Epidemiology and Trends in Outcomes of Pediatric Vascular Injuries in the United States
Mohammad H. Eslami, MD, MPH1, Efthymios D. Avgerinos, MD1, Jeffrey J. Siracuse, MD2, Alik Farber, MD2.
1University of Pittsburgh Medical School, Pittsburgh, PA, USA, 2Boston University School of Medicine, Boston, MA, USA.
Objectives: The purpose of this analysis is to study the contemporary epidemiology and outcomes after pediatric vascular injuries (Ped VI).
Methods: National Trauma Data Bank (2002-2012) was queried to identify children (0-16) who sustained Ped VI. Patients were categorized based on their demographics, locations and mechanisms of Ped VI as well as presenting trauma severity (injury severity score (ISS) and shock). The study period was divided into two 5-year periods (P1:2002-2006, P2:2007-2012) to study the trends in Ped VI presentation and outcomes (hospital death and extended length of stay(LOS >8 days)). Adjusted analyses were performed to identify variables independently associated with hospital death or LOS after Ped VI.
Results: Analyses were performed on 3408 cases; male (73.7%) and Caucasian (52.8%) with mean age of 10.5±4.5 years. The US Southern region saw the highest increase in Ped VI rates (P2 vs P1: 38.3% vs. 25.0%, P<.05). Blunt injuries constituted the majority of Ped VI (57%). Firearm (36.9%) and motor vehicle trauma (MVT) (34%) were the most common mechanism of injury resulting in mortality. Although there was a significant decrease in MVT rates (P2 vs. P1: 17.4% vs. 22.6%, p<.05), firearm Ped VI rates were unchanged. The anatomical location of Ped VI is summarized in Figure below: upper extremity injuries were most common (34.9%). ISS and shock were significantly decreased during P2 (Figure). Overall mortality occurred in 7.9% of patients which significantly decreased (P2 vs. P1: 10.9% vs. 6.3%, p<.001) without a significant change in LOS. Adjusted analyses indicated that the odds of mortality decreased by 32% during P2 (p=.08) and was independently associated with penetrating mechanism of injury (Odds Ratio (OR) 1.97, 95% confidence Interval (CI): 1.21-3.19, p=.005); shock at presentation(OR:5.48; 95% CI: 3.55-8.46, p<.001); and ISS (OR:1.076; 95% CI: 1.06-1.27, p<.001).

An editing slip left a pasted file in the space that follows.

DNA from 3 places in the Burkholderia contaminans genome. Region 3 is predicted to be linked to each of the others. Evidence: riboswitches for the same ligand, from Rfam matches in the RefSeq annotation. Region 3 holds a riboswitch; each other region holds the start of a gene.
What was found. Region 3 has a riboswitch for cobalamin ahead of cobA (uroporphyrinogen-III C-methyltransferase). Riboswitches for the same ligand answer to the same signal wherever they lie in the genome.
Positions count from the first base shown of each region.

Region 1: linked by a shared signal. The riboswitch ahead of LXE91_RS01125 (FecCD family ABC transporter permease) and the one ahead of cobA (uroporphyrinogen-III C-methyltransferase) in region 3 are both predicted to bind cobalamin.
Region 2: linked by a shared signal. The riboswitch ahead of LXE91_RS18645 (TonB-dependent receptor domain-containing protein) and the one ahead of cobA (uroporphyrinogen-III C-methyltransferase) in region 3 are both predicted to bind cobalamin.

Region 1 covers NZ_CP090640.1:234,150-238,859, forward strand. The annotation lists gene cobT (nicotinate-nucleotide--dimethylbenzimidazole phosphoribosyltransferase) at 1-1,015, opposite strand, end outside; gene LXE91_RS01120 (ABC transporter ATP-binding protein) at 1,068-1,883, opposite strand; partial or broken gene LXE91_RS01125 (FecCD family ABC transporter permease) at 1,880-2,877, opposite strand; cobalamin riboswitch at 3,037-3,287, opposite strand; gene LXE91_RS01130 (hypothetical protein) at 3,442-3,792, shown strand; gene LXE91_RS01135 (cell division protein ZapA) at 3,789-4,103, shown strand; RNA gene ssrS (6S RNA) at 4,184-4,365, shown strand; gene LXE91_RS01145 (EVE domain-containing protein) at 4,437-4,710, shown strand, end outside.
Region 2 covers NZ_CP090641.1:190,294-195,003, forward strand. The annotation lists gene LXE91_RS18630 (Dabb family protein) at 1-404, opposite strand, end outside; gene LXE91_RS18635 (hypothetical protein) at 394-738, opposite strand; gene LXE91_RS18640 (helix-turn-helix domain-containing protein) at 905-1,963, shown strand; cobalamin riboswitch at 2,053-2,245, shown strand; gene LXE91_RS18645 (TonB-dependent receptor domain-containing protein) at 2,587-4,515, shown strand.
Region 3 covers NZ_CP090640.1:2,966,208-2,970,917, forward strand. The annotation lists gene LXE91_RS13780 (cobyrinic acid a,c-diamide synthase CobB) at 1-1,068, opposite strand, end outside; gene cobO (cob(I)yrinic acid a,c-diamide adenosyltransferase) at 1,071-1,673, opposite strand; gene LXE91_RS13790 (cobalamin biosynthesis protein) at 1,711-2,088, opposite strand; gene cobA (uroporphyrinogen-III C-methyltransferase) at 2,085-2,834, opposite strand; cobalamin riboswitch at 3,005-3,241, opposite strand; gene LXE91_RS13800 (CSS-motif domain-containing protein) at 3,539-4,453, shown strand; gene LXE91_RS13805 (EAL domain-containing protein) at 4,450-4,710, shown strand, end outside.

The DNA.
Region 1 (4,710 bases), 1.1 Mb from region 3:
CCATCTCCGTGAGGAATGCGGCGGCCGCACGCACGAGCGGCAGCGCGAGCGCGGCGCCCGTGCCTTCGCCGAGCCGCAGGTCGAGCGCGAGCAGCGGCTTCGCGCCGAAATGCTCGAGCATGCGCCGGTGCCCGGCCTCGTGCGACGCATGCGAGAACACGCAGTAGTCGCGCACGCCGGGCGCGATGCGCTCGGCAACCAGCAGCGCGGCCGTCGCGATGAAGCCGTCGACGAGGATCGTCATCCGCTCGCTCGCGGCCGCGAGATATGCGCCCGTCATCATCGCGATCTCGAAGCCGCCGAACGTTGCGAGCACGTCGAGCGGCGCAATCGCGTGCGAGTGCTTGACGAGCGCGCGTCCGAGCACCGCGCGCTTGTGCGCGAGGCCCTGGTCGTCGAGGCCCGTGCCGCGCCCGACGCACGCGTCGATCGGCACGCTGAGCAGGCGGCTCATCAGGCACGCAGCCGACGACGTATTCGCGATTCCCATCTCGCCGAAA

Conclusions: We observed a significant decrease in the overall severity of injury and in-hospital mortality concurrent with the observation of a significant decrease in MVT Ped VI rates. Public health policies directed toward firearm safety may further decrease Ped VI and mortality among this vulnerable population.
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